Maternity units spend millions on interpreters

Tuesday 06th January 2015 17:32 EST

Data from 55 NHS hospitals, obtained under the Freedom of Information Act, showed that they had spent £1,536,497 on interpretation in maternity services in 2013-14, with the most commonly requested language Polish.
Although some hospitals were unable to provide figures, if the rest of the 138 NHS maternity services in England spent the same amount on average, the total cost would be almost £4 million.
Interpreters are used both in delivery suites and in antenatal and foetal medicine clinics. More than a quarter of babies born in England and Wales are born to mothers who arrived in Britain from other countries. Of 698,512 births in 2013, 185,075 were to mothers themselves born abroad.
The proportion of births to mothers born abroad has increased every year since 1990, when it was 11.6 per cent.
The most common countries of origin were Poland, from where three per cent of mothers came, Pakistan (2.7 per cent) and India (2 per cent).
According to the responses, Leeds Teaching Hospitals NHS Trust spent the most on interpreters in 2013-14, at £359,433, with Polish the most commonly required language.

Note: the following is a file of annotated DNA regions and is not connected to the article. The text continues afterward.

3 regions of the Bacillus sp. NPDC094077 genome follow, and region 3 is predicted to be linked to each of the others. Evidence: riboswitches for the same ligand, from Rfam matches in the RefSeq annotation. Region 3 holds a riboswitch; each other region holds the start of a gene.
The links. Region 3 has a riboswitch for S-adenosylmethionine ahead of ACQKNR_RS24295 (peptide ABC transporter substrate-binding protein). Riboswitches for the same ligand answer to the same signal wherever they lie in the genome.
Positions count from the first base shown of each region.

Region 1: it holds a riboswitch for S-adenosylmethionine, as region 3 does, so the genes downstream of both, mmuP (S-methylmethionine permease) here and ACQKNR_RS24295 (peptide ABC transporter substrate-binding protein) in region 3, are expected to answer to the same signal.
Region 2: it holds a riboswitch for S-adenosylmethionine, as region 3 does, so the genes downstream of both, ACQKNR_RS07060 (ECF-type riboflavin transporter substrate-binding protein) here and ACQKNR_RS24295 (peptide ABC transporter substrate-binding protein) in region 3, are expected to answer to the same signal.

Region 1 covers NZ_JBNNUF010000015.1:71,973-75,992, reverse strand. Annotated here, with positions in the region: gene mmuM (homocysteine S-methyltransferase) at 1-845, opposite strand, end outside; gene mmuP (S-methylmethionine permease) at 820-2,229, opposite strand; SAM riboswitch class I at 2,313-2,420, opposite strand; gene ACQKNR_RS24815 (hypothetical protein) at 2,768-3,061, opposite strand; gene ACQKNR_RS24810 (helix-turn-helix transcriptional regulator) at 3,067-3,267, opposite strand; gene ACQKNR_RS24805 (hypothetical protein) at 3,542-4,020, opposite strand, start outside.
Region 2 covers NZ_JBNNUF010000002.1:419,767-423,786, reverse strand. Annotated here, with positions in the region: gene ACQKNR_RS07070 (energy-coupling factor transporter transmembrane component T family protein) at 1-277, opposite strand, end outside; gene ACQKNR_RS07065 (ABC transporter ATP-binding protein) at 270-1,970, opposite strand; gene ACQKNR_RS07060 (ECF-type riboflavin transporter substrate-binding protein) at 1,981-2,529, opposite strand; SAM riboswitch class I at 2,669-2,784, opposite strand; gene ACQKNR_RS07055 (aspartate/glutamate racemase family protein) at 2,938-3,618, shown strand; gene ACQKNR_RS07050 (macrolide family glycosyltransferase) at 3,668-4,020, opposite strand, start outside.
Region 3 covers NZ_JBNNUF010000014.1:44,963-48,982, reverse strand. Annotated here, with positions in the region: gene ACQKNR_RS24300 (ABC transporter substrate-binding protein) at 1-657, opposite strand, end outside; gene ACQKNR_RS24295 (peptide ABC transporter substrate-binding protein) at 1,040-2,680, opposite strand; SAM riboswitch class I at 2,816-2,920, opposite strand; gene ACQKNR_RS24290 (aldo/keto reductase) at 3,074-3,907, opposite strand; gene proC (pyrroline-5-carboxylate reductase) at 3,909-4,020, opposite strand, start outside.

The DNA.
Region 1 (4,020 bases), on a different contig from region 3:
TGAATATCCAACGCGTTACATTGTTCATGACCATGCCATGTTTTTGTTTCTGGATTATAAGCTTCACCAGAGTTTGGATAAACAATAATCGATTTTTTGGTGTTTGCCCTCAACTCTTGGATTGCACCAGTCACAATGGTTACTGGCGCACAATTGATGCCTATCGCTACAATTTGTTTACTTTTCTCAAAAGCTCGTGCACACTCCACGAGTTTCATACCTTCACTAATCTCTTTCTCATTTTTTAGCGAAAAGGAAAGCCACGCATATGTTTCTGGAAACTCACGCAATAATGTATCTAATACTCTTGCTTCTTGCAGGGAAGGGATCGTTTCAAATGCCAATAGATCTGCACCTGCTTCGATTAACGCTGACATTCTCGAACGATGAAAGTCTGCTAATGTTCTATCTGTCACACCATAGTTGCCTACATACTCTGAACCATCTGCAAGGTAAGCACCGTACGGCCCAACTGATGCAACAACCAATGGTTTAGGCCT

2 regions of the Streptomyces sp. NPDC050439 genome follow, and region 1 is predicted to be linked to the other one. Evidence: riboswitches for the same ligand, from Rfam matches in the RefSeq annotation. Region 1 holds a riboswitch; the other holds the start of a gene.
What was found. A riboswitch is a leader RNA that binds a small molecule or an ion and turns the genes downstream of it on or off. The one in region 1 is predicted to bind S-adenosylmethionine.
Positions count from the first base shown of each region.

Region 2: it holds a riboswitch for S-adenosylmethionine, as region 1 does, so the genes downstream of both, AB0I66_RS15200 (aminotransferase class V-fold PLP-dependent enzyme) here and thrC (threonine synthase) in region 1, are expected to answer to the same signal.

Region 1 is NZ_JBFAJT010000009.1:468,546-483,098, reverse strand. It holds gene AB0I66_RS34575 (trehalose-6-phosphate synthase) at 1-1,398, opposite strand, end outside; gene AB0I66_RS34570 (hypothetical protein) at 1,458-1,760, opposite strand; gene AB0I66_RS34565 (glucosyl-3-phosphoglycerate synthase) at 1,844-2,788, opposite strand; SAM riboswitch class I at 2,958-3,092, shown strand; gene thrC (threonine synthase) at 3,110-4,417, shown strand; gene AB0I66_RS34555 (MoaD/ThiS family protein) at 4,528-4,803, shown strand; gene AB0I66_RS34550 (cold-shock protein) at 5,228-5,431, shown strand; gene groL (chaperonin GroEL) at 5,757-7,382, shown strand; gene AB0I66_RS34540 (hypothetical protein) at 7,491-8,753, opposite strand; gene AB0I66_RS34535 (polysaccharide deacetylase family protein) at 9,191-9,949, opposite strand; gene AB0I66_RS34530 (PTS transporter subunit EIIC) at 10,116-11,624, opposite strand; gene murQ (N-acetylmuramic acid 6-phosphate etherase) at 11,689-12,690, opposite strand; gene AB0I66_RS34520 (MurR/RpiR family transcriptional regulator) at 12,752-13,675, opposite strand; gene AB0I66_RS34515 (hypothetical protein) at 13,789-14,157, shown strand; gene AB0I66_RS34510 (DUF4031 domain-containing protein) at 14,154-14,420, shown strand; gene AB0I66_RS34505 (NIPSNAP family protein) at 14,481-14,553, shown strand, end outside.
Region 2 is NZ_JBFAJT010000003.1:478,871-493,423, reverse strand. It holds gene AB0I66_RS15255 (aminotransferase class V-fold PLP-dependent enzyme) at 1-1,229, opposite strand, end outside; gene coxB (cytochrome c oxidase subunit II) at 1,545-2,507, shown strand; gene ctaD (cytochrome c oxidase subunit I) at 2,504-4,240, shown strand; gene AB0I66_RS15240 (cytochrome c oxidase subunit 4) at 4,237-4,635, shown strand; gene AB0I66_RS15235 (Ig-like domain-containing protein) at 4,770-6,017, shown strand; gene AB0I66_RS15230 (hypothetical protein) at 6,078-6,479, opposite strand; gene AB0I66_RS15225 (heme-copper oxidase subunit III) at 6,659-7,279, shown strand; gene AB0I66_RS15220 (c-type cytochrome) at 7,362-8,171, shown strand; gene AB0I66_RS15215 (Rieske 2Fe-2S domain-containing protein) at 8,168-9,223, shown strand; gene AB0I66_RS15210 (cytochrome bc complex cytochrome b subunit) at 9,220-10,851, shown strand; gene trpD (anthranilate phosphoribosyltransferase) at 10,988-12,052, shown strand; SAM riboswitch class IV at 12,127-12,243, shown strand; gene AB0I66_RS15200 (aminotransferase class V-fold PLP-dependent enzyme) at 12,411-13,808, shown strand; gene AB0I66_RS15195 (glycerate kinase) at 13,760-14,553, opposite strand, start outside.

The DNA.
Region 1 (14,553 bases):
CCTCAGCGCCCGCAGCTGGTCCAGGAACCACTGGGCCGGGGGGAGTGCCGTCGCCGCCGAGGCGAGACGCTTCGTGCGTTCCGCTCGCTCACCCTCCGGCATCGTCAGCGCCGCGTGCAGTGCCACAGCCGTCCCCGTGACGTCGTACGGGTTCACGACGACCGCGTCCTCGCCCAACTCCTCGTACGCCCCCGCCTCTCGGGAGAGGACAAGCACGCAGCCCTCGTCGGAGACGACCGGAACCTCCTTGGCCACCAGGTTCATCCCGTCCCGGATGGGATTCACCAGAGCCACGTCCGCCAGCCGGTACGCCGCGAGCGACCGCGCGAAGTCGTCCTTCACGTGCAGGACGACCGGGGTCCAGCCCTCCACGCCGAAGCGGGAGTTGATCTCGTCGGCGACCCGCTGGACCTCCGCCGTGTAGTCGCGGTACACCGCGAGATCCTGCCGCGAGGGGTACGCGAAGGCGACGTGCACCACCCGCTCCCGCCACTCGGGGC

At Barts, in east London, Bengali and Sylheti were the most requested languages, while in Birmingham and central Manchester it was Urdu, and in east Kent and Sheffield, Slovak.
Last year, there was concern that pregnant foreign women might be coming to Britain with the intention of giving birth free on the NHS. A government report found that over a two-year period, immigration officials at Gatwick stopped more than 300 women in an “advanced stage of pregnancy”.
Alp Mehmet, the vice-chairman of Migration Watch UK, said: “Clearly, increasing demand for interpreters is the result of a growing number of non-English speaking patients. There is ample anecdotal evidence that points to foreign-born women coming to the UK to take advantage of the UK’s high quality and free maternity services. Data obtained by The Times seems to confirm this.”
A Department of Health spokeswoman said: “The decision on whether to use interpreters is down to individual trusts . . . Where a patient is chargeable and does not speak English as their first language, trusts can include interpretation costs as part of their administrative charges and the government would expect them to do so. We are also looking at how the NHS can recover more costs from people not entitled to free care.”

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